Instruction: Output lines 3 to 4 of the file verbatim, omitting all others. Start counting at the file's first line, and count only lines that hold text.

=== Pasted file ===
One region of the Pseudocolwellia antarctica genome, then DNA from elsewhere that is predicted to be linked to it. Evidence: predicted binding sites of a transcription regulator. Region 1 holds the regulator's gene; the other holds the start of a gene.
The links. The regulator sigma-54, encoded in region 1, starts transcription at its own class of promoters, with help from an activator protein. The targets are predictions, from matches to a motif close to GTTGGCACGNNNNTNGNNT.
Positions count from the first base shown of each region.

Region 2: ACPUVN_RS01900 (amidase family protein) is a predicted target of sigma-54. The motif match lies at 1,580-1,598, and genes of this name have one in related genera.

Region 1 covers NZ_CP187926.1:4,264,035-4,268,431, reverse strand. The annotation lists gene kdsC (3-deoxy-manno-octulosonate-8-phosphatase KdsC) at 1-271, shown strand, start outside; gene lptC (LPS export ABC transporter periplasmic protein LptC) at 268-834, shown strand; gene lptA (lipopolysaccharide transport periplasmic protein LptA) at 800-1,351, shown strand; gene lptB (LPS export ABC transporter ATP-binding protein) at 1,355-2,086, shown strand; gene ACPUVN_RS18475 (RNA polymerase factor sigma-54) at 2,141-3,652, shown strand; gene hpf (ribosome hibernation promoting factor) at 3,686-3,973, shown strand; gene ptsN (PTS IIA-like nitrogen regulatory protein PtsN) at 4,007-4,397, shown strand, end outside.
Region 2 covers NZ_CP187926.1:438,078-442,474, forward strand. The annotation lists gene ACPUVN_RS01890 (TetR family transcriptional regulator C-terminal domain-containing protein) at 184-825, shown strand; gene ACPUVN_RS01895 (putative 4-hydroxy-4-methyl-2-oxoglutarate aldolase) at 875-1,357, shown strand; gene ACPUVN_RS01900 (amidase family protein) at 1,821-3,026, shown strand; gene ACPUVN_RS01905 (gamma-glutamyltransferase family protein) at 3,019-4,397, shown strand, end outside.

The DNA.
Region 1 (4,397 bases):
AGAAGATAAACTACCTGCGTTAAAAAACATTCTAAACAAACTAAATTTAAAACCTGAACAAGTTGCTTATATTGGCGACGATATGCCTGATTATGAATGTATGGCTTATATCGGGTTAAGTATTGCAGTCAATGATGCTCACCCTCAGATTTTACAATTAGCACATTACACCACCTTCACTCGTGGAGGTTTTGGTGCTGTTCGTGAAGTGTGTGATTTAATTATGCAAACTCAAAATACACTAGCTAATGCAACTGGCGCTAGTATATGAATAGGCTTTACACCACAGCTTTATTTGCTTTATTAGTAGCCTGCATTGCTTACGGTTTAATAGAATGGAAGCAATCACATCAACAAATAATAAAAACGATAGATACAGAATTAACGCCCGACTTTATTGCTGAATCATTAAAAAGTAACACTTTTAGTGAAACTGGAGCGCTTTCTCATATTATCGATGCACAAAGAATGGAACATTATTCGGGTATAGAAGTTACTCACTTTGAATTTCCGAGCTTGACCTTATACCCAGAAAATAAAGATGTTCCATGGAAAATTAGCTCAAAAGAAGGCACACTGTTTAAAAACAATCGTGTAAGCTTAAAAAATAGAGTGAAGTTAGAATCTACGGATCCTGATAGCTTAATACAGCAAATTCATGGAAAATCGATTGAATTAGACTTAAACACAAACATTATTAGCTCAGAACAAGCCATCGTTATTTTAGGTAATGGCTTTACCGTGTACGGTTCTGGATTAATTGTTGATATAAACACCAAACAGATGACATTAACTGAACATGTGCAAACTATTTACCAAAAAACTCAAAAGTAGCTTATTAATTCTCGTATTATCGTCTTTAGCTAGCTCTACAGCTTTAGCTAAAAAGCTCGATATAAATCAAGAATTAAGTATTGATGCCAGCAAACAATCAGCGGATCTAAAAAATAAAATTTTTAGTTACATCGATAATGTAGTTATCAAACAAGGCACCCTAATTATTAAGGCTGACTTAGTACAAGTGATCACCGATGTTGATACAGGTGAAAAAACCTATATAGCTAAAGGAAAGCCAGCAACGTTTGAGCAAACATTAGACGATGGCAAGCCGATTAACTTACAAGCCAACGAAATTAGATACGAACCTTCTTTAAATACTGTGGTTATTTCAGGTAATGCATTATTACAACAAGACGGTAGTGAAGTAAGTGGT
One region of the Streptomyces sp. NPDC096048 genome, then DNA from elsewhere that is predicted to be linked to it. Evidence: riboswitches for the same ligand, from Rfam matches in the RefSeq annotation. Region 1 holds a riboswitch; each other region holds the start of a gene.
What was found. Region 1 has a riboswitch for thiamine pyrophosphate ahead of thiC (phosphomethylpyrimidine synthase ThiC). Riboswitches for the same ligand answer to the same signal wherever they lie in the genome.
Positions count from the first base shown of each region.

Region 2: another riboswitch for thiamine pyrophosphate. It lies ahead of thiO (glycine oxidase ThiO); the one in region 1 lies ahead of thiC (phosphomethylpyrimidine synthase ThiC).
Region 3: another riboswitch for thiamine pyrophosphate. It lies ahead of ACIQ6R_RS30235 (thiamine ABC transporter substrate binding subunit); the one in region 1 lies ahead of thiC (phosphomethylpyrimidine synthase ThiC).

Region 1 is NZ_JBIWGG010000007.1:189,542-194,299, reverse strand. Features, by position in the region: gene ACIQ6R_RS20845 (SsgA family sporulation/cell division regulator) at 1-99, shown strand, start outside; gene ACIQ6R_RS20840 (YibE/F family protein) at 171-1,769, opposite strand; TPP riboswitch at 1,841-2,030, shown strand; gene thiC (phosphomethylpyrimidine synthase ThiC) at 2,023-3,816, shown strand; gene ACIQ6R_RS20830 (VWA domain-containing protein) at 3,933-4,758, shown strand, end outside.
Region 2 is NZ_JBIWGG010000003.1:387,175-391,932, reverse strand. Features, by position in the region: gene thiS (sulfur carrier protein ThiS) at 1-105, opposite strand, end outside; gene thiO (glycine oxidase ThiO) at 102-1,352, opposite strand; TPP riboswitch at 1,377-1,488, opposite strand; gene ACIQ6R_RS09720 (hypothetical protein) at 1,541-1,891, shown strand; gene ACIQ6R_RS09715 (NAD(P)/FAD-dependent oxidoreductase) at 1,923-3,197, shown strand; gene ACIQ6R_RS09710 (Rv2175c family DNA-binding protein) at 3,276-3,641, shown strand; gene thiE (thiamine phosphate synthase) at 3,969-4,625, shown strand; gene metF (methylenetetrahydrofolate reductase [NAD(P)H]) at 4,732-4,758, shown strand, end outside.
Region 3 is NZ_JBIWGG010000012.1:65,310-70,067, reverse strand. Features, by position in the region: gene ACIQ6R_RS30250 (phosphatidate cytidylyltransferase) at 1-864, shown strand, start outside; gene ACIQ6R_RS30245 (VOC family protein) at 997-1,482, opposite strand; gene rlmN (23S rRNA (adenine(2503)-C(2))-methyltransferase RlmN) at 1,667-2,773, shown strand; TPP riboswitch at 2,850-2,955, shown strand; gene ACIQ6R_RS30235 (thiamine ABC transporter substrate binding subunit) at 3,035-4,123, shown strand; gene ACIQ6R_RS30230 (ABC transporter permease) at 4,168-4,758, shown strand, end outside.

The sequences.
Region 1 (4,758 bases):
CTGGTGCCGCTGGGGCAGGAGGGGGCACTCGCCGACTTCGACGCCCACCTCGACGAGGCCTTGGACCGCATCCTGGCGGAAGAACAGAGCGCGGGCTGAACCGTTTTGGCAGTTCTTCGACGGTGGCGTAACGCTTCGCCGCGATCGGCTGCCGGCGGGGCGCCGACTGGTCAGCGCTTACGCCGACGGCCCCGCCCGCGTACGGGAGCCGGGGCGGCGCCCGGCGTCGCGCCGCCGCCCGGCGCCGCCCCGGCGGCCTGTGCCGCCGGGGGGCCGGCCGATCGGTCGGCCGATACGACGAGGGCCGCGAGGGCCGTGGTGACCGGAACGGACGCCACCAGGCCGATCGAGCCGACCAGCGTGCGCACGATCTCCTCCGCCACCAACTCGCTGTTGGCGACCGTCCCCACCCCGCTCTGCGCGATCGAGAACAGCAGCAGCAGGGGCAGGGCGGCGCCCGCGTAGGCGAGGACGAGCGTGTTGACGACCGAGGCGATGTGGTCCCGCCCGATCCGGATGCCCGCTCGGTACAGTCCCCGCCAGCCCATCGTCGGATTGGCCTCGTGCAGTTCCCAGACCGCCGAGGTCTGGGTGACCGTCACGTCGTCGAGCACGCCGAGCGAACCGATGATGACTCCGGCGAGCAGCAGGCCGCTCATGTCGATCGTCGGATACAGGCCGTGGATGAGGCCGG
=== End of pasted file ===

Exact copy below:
Positions count from the first base shown of each region.

Region 2: ACPUVN_RS01900 (amidase family protein) is a predicted target of sigma-54. The motif match lies at 1,580-1,598, and genes of this name have one in related genera.